This section was enacted in its present form, so as to make it applicable to judgments for the recovery of money, on March 9, 1895. The proviso to the effect that it was not to be construed to revive a judgment for the recovery of money is inapplicable to this case, inasmuch as the judgment herein was rendered after the enactment of the section as amended, and therefore it could not have been barred by limitation at the time of the passage of the amended section. Moreover, at the time this execution was issued, the judgment in question was not barred by the statute of limitations. As a foundation for a cause of action it did not become final until six months from the date of its entry. In the case of Feeney v. Hinckley, 134 Cal. 470,[1] it was held that an action upon a judgment is not barred until five years have elapsed from the time at which it became final. Adding to the five years provided in the statute of limitations the six months in which an appeal may be taken, and which must elapse before the judgment becomes final, it will be seen that the judgment of foreclosure would not be barred by limitation until the period of five years and six months after its entry. This period had not expired at the time the execution in question was issued.

The principal contention of the appellants is, that section 685, in so far as it may be construed to permit an order to be made for the issuance of an execution, upon motion without notice to the defendants, is unconstitutional. We think there is no merit in this contention. The legislature has the undoubted power to provide that an execution may issue on a judgment at any time after its entry or rendition. It may

Page 532

make the period five years, twenty years, or any other definite time, or it may make the right to an execution unconditional for five years, and leave it optional with the court to make it upon motion for an indefinite period thereafter. The latter is the course which has been pursued by our legislature. If this be within the legislative power, it must be equally competent for it to declare that such motion may be made without notice. If it could have fixed the time at twenty years in the first instance, or left it without limitation, it is certainly no greater exercise of power to make the right, after the first five years, dependent upon the permission or ex parte order of the court.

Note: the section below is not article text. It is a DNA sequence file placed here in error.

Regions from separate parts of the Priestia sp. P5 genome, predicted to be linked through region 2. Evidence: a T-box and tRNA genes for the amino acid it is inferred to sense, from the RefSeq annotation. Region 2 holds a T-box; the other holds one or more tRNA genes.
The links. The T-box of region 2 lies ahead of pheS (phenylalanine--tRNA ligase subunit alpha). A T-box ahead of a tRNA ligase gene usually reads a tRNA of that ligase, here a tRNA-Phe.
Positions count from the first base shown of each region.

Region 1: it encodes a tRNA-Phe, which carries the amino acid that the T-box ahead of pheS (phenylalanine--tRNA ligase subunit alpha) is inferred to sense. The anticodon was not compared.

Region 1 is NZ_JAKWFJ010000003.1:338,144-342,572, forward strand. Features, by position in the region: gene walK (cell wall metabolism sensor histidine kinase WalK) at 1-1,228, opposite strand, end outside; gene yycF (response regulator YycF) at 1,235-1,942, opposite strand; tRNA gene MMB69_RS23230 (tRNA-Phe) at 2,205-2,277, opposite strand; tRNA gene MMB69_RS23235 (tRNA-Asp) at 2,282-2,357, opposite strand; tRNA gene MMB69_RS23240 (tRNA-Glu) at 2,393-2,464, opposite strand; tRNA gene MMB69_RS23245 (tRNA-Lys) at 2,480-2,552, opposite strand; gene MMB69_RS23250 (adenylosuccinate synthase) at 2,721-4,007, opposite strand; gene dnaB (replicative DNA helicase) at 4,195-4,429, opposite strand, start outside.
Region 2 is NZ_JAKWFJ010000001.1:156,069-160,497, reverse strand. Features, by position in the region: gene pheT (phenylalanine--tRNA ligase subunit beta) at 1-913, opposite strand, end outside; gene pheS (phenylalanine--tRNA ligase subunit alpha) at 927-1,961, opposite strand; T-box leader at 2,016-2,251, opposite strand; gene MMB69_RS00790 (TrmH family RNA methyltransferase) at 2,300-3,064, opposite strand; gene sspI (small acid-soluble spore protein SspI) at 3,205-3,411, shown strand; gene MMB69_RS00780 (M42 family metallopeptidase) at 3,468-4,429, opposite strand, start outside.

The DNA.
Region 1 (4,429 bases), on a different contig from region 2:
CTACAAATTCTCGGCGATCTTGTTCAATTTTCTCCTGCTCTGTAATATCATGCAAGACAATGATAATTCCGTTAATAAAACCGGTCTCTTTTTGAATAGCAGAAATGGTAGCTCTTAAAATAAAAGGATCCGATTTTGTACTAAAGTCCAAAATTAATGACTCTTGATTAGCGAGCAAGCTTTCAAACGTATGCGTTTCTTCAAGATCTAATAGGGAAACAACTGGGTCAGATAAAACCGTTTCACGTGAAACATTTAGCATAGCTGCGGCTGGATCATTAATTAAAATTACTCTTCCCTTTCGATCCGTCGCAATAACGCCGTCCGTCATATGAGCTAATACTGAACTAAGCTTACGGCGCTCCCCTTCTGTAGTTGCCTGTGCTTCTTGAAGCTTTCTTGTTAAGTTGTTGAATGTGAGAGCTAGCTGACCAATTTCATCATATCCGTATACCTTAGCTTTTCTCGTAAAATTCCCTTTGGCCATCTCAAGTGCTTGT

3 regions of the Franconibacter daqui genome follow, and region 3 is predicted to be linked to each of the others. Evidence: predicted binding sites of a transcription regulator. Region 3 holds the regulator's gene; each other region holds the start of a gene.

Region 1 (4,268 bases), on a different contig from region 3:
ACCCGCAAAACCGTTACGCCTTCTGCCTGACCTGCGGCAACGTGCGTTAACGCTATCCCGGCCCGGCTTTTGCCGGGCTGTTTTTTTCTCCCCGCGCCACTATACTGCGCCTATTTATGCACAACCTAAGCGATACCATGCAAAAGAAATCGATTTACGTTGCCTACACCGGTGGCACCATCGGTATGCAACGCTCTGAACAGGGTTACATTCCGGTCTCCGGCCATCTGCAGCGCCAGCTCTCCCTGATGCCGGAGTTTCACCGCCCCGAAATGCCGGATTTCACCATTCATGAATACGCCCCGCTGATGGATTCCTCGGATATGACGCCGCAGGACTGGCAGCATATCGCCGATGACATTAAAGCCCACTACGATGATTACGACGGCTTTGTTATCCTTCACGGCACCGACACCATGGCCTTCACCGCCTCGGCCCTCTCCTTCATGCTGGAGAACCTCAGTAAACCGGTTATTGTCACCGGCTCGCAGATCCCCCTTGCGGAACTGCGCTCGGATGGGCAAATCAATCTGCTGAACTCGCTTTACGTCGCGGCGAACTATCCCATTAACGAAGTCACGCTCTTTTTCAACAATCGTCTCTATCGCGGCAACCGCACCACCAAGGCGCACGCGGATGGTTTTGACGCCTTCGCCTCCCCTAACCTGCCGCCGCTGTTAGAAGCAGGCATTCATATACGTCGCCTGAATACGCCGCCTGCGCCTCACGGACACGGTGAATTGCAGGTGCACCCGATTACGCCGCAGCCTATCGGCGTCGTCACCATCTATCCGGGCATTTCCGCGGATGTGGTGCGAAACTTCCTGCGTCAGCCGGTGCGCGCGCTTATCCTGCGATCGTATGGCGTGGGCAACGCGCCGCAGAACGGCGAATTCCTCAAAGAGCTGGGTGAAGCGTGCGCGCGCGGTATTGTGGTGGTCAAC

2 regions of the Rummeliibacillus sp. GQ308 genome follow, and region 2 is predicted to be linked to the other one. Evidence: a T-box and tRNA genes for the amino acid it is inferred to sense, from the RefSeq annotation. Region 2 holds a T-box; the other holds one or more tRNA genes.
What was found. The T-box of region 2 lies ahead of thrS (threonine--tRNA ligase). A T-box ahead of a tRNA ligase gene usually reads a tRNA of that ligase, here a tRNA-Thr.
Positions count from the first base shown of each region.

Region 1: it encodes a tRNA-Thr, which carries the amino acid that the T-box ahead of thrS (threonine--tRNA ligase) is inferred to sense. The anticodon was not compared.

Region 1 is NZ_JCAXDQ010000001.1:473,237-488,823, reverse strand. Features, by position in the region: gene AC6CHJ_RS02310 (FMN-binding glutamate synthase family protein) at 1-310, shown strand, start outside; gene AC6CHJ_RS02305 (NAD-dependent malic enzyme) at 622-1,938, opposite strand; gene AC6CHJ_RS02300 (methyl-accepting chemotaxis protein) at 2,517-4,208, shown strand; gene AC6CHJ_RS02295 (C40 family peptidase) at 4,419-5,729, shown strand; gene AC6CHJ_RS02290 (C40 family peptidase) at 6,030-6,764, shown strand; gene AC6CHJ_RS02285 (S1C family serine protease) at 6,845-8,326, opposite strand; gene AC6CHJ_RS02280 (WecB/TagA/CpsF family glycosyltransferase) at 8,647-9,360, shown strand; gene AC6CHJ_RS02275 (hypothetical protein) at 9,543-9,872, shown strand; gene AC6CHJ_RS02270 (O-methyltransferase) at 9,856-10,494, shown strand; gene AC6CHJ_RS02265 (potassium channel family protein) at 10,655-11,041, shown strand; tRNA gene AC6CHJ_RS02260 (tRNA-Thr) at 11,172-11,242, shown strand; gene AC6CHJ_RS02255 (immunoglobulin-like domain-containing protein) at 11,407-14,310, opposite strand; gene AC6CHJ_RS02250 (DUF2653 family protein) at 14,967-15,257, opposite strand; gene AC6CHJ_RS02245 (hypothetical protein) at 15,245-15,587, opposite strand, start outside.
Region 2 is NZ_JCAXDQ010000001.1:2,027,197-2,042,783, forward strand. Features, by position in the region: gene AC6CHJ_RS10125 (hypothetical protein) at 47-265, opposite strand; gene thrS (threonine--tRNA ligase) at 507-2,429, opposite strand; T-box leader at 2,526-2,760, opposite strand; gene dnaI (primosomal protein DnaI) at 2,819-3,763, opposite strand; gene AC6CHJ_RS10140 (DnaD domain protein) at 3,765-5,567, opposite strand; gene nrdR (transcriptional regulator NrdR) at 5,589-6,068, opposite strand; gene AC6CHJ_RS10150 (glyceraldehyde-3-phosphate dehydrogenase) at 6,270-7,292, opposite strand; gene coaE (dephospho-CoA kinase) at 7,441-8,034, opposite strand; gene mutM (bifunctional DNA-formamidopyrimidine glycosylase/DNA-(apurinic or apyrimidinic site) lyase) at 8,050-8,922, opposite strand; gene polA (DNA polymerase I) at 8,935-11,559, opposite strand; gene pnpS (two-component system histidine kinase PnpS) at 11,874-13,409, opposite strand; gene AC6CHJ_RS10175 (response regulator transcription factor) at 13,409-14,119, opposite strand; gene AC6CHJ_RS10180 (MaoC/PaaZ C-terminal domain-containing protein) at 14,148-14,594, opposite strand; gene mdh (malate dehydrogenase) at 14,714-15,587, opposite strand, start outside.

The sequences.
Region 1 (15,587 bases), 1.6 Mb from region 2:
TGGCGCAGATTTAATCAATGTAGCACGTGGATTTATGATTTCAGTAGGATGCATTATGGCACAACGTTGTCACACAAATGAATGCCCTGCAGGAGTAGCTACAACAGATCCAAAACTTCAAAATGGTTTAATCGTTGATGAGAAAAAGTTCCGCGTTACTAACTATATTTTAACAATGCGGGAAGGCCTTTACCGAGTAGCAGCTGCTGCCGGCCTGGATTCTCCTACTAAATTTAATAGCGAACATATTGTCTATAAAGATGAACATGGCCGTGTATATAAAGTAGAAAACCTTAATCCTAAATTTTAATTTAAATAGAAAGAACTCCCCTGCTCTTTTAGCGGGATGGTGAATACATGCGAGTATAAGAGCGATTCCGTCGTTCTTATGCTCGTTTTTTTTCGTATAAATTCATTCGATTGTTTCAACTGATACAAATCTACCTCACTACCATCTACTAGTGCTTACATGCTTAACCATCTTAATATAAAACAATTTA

There is nothing in the terms of section 685 of the Code of Civil Procedure which expressly requires the service upon the defendant of a notice of the time and place of making the motion for leave to issue the execution. Ordinarily, process of any kind may be issued without any notice to the opposite party, and the general rule is that notice of application therefor need be given only where there is some statute expressly prescribing it. Such notice is not necessary to constitute that due process of law which is guaranteed by the constitution of the United States. The due process of law there guaranteed is obtained by the service of summons on the defendants or their subsequent appearance in the action before judgment. Perhaps in some cases circumstances may appear which would make it an abuse of discretion to make such an order without notice, or which would make it imperative to vacate the order on motion or reverse it on appeal. But no such conditions are shown. We cannot say that the order for the execution is invalid for want of previous notice of the motion.